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April 14, 2011
Help Your Pet Shed Winter Weight

Winter weight gain: it’s a problem for our pets as well as for us because when the weather is cold and days are short, we are less likely to get outside and exercise.

According to the Association for Pet Obesity Prevention, about 55% of all adult dogs are overweight or obese. And, just as in humans, excess weight on pets can lead to heart and respiratory problems, diabetes, cancer and kidney disease. Overweight dogs also are more susceptible to arthritis and other orthopedic problems.

You can tell if your dog is overweight with a quick “rib check.” When you run your hands over your dog, you should be able to feel his ribs and actually see a “waistline.” If you can’t, it’s time to take action. Just as for humans, weight control requires eating less and exercising more. And, now that spring is officially here, it’s time to get outside and get moving, say the experts.

The best exercise is a brisk walk or run, but can also include an active game of fetch in the backyard or a romp with canine friends at the local dog park. Young and middle-aged dogs should be exercised 20 to 30 minutes each day (that can be divided into two sessions of 10 to 15 minutes each). For older dogs, check with your vet to determine what’s appropriate, then choose a slower pace and be sure to monitor your pet for signs of stress.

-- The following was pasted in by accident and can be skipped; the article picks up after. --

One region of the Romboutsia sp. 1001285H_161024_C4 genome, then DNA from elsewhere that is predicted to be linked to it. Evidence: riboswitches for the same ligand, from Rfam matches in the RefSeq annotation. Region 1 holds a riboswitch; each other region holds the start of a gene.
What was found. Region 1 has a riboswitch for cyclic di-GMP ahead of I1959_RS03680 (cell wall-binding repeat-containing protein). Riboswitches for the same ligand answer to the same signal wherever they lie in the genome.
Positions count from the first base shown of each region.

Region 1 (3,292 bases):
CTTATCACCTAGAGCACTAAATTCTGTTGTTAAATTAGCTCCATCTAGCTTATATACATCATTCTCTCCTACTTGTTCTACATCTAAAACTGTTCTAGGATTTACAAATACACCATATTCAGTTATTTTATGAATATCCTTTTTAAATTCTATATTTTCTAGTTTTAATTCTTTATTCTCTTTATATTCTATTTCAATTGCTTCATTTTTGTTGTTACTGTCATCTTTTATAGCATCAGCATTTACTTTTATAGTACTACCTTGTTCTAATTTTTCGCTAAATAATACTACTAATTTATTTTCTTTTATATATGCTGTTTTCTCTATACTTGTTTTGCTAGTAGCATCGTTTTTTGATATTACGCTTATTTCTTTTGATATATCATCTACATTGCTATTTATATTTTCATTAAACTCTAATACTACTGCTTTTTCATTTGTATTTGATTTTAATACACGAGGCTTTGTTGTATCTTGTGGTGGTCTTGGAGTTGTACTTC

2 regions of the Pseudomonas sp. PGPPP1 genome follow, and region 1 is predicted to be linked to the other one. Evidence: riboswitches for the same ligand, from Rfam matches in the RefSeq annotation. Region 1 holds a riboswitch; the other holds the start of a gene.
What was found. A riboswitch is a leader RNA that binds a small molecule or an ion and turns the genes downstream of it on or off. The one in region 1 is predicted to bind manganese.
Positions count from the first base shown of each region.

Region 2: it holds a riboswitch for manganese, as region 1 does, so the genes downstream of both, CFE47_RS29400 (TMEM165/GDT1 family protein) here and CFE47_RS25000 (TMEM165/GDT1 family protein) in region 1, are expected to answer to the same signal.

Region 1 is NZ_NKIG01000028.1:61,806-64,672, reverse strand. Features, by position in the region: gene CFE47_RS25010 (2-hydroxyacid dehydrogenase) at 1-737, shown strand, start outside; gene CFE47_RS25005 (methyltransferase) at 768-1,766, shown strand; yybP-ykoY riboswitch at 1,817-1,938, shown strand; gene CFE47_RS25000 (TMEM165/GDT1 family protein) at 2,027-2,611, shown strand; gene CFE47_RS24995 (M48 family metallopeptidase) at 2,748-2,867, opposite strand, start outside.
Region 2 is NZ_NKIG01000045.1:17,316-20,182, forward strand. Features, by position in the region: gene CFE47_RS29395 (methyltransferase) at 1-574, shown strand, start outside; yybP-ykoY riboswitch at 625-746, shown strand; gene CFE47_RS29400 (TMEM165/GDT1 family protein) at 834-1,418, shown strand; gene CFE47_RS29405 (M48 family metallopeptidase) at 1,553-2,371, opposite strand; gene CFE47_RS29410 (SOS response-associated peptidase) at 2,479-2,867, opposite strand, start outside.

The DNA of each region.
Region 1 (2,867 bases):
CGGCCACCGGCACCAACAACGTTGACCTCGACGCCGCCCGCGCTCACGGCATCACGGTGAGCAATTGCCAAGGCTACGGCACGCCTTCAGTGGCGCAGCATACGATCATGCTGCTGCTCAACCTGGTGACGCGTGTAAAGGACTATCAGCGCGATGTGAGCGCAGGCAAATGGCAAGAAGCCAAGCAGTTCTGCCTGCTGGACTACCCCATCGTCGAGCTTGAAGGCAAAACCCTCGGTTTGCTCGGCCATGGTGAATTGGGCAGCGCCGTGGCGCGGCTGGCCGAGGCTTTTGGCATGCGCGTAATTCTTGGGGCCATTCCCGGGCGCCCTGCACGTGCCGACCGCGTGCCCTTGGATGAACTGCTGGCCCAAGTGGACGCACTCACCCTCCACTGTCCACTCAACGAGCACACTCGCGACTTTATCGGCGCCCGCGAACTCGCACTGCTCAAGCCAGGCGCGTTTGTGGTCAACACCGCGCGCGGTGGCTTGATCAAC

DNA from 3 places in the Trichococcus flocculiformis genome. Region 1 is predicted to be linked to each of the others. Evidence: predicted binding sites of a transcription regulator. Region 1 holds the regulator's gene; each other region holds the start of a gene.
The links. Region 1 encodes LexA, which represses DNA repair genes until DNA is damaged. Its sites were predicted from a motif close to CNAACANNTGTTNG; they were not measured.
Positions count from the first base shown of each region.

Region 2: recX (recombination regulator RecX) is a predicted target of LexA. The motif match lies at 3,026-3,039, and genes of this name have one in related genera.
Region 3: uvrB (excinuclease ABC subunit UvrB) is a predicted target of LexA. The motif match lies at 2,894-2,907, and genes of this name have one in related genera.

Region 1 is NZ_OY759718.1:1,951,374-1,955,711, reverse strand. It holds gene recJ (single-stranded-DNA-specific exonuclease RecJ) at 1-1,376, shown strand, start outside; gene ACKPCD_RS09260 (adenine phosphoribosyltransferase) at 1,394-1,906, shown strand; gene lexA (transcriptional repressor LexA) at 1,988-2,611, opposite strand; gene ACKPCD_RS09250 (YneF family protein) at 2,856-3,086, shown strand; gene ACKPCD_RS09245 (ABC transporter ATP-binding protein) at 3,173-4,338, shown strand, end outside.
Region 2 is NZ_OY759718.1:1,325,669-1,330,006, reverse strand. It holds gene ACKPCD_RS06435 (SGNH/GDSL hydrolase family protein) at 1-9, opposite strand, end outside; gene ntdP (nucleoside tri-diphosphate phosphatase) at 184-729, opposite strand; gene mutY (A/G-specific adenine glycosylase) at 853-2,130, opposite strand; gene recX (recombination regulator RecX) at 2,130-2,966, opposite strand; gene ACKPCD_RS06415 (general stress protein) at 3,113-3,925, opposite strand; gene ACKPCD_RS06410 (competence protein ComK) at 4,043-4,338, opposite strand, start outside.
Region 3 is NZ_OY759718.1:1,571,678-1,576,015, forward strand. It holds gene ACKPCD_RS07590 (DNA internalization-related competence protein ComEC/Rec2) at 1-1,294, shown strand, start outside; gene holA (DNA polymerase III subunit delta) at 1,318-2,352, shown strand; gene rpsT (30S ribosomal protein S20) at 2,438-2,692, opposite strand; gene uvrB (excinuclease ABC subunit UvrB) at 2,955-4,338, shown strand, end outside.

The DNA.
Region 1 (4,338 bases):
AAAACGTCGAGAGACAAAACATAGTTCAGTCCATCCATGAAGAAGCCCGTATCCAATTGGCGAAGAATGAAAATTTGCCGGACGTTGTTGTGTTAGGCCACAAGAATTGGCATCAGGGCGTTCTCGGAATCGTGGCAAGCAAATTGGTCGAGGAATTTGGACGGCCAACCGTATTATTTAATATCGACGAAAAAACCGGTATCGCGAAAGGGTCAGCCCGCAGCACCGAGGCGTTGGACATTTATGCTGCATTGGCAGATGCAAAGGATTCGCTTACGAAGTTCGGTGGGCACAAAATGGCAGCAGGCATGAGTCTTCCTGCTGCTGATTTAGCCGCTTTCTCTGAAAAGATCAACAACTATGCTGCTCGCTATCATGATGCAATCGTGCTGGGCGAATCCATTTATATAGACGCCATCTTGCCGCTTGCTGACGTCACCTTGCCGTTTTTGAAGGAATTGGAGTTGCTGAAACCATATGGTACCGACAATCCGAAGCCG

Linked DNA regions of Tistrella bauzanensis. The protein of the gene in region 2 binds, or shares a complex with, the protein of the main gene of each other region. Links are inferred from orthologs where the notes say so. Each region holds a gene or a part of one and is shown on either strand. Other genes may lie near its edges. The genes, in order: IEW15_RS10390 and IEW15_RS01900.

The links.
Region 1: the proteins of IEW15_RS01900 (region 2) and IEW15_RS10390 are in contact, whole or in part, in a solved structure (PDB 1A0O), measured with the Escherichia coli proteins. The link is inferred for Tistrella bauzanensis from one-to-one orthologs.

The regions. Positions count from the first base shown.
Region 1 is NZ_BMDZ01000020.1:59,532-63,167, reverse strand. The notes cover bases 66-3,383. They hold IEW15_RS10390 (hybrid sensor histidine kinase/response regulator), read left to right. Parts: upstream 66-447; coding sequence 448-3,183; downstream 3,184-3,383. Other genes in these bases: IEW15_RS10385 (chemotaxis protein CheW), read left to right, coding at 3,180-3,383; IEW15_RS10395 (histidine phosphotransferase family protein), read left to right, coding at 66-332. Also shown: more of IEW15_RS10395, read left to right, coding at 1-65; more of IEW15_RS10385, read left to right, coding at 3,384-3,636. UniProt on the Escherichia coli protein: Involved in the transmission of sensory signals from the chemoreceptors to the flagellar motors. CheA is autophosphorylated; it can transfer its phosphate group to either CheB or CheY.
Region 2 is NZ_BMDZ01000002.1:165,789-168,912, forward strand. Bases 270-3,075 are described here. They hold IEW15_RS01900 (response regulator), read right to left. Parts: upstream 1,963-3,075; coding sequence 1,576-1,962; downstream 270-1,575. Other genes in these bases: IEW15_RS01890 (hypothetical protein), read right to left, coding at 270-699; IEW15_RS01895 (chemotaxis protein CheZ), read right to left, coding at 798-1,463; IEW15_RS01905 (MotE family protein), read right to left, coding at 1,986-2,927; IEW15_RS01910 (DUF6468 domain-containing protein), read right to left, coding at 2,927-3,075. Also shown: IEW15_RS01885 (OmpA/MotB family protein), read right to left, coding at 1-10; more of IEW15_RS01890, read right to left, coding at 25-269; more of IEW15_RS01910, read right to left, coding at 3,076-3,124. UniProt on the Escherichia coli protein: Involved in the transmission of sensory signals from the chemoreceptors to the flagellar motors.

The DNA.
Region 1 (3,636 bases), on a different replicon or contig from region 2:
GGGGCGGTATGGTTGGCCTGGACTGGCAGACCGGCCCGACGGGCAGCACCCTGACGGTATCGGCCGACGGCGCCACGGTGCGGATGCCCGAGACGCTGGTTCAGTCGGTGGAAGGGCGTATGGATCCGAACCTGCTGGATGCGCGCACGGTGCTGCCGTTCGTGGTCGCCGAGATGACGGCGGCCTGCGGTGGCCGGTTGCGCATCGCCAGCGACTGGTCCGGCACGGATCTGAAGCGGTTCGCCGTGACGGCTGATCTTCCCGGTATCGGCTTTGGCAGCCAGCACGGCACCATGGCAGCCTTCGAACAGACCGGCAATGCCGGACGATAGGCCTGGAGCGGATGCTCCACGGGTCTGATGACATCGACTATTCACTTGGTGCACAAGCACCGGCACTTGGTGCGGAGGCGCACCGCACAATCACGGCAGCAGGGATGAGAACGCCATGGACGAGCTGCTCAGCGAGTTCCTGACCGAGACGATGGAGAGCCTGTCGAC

When heading out for exercise with your pet, be sure to follow these safety rules:

  • Always use a leash – except when you are in a fenced dog park. Even if your pet is well-behaved, he could dart off in pursuit of a squirrel or other animal and become lost or hit by a car or truck.
  • When you walk or run with your dog, always face oncoming traffic. This puts the dog, if he is heeling correctly, on your left – away from the traffic.
  • If you are going out for a long walk or run or to the dog park, carry water and offer your dog some every 20 minutes.
  • If you want to try running or jogging with your dog, choose soft surfaces because asphalt can be damaging on your pet’s paws and joints. Start slowly, increasing the distance as you and your dog become conditioned.
  • On warm days, watch for signs of overheating, including heavy panting or salivating. Dogs don’t tolerate the heat as well as humans because they don’t cool by sweating. If you see signs of overheating, stop and cool your dog down.

Not into the active lifestyle yourself? Enroll your dog in daycamp or a playgroup. It’s a great way to keep him happy and active. Your local Best Friends center can help you find a program to encourage your pet to stay fit.

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